Jefferson County is known as the Gateway to the Rockies. This makes it a prime spot for outdoor industry businesses and companies to thrive. “Jefferson County offers the quintessential Colorado …
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Jefferson County is known as the Gateway to the Rockies.
This makes it a prime spot for outdoor industry businesses and companies to thrive.
“Jefferson County offers the quintessential Colorado experience,” said Kristi Pollard, the president and CEO of the Jefferson County Economic Development Corporation (Jeffco EDC). “With Jeffco’s commitment to the preservation of open space and the quintessential Colorado lifestyle, Jeffco is a 212,000-acre testing facility that is beckoning the outdoor industry to come.”
Nationally, the outdoor industry represents 7.6 million jobs and $52.9 billion in state and local revenues, Pollard said. Jeffco EDC’s website notes that each year in Colorado, the outdoor recreation industry generates 229,000 direct jobs and $2 billion in state and local tax revenue.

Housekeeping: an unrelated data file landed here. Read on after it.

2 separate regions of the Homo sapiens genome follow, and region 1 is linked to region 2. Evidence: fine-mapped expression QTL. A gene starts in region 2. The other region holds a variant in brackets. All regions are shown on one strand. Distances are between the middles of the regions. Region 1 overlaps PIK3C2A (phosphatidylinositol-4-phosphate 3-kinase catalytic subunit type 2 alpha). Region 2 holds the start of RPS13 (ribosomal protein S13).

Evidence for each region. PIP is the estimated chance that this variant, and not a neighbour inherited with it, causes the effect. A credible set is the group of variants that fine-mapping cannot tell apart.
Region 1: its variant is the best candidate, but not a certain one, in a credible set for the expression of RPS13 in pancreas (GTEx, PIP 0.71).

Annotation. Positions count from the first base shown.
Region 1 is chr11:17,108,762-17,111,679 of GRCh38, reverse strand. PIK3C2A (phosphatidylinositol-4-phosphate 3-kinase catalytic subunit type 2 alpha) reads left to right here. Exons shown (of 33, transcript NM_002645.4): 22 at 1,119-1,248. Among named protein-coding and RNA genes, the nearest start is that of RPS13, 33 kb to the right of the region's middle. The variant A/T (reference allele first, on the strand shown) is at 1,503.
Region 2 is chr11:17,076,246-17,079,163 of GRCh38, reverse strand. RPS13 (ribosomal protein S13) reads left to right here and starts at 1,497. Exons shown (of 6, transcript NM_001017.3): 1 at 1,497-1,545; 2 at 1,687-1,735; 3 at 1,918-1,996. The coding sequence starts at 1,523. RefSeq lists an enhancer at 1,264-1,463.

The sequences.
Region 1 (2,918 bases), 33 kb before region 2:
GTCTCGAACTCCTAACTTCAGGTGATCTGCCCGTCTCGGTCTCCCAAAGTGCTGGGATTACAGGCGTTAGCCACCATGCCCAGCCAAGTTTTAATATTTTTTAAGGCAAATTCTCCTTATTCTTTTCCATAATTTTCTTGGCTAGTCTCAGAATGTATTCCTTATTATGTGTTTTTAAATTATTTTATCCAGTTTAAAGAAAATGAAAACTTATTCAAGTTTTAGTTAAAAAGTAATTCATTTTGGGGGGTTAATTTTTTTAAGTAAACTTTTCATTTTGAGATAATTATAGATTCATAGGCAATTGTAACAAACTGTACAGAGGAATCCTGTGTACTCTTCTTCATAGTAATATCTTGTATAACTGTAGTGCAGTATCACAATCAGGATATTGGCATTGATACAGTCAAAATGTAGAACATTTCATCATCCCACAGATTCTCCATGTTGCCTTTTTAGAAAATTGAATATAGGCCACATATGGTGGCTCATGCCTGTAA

In Jeffco, the outdoor industry represents nearly a quarter of all business prospects considering the area, Pollard added.
And “we believe that Colorado, and Jeffco in particular, is well suited to support the industry with workforce, business-friendly policies and the outdoor experiences that are a requirement for these types of businesses,” Pollard said.
Some businesses, such as Spyderco — a knife manufacturer founded in 1976 by Sal and Gail Glesser that put its roots in Golden in 1981 — have been in the community for a long time. Others, such as Duluth Trading Company, have recently come to Jeffco.
“We’re a lifestyle brand,” said Lonnie Ostransky, the Duluth store manager for the new Golden location, 16630 Colfax Ave., which had its grand opening on Sept. 13. “Our gear fits the lifestyle and activities that go on in Jefferson County. It’s head-to-toe clothing for the Colorado closet.”